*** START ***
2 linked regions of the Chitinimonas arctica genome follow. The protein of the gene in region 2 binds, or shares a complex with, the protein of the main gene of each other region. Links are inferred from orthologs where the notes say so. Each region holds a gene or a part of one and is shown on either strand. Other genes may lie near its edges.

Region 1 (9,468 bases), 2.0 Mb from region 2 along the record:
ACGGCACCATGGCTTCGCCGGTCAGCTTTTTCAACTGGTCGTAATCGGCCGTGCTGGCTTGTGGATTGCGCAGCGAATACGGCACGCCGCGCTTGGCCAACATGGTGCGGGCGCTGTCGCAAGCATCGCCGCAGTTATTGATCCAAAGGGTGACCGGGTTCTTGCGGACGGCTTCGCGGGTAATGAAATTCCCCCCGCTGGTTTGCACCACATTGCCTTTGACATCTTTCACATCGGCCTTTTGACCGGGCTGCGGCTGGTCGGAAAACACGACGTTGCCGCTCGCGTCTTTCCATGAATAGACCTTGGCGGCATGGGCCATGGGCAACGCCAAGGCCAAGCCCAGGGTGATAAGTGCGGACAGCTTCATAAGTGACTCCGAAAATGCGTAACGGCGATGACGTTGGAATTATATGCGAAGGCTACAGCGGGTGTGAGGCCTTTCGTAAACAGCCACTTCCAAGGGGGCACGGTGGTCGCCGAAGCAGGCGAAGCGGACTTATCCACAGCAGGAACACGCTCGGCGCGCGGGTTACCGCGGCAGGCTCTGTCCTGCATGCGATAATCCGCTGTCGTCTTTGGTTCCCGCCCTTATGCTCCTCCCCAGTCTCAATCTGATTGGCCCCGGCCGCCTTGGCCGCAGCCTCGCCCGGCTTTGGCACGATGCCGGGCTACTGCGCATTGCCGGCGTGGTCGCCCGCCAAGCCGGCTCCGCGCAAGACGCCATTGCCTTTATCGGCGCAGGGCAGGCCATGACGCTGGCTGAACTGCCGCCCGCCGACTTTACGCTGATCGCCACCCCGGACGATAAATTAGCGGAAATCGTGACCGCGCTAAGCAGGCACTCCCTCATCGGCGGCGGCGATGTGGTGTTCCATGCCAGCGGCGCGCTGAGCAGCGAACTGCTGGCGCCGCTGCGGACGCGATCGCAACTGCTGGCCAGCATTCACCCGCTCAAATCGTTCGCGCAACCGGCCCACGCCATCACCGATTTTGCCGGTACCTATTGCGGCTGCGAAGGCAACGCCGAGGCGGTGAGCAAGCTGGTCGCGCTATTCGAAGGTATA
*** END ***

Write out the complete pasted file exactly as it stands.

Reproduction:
2 linked regions of the Chitinimonas arctica genome follow. The protein of the gene in region 2 binds, or shares a complex with, the protein of the main gene of each other region. Links are inferred from orthologs where the notes say so. Each region holds a gene or a part of one and is shown on either strand. Other genes may lie near its edges.

Region 1 (9,468 bases), 2.0 Mb from region 2 along the record:
ACGGCACCATGGCTTCGCCGGTCAGCTTTTTCAACTGGTCGTAATCGGCCGTGCTGGCTTGTGGATTGCGCAGCGAATACGGCACGCCGCGCTTGGCCAACATGGTGCGGGCGCTGTCGCAAGCATCGCCGCAGTTATTGATCCAAAGGGTGACCGGGTTCTTGCGGACGGCTTCGCGGGTAATGAAATTCCCCCCGCTGGTTTGCACCACATTGCCTTTGACATCTTTCACATCGGCCTTTTGACCGGGCTGCGGCTGGTCGGAAAACACGACGTTGCCGCTCGCGTCTTTCCATGAATAGACCTTGGCGGCATGGGCCATGGGCAACGCCAAGGCCAAGCCCAGGGTGATAAGTGCGGACAGCTTCATAAGTGACTCCGAAAATGCGTAACGGCGATGACGTTGGAATTATATGCGAAGGCTACAGCGGGTGTGAGGCCTTTCGTAAACAGCCACTTCCAAGGGGGCACGGTGGTCGCCGAAGCAGGCGAAGCGGACTTATCCACAGCAGGAACACGCTCGGCGCGCGGGTTACCGCGGCAGGCTCTGTCCTGCATGCGATAATCCGCTGTCGTCTTTGGTTCCCGCCCTTATGCTCCTCCCCAGTCTCAATCTGATTGGCCCCGGCCGCCTTGGCCGCAGCCTCGCCCGGCTTTGGCACGATGCCGGGCTACTGCGCATTGCCGGCGTGGTCGCCCGCCAAGCCGGCTCCGCGCAAGACGCCATTGCCTTTATCGGCGCAGGGCAGGCCATGACGCTGGCTGAACTGCCGCCCGCCGACTTTACGCTGATCGCCACCCCGGACGATAAATTAGCGGAAATCGTGACCGCGCTAAGCAGGCACTCCCTCATCGGCGGCGGCGATGTGGTGTTCCATGCCAGCGGCGCGCTGAGCAGCGAACTGCTGGCGCCGCTGCGGACGCGATCGCAACTGCTGGCCAGCATTCACCCGCTCAAATCGTTCGCGCAACCGGCCCACGCCATCACCGATTTTGCCGGTACCTATTGCGGCTGCGAAGGCAACGCCGAGGCGGTGAGCAAGCTGGTCGCGCTATTCGAAGGTATA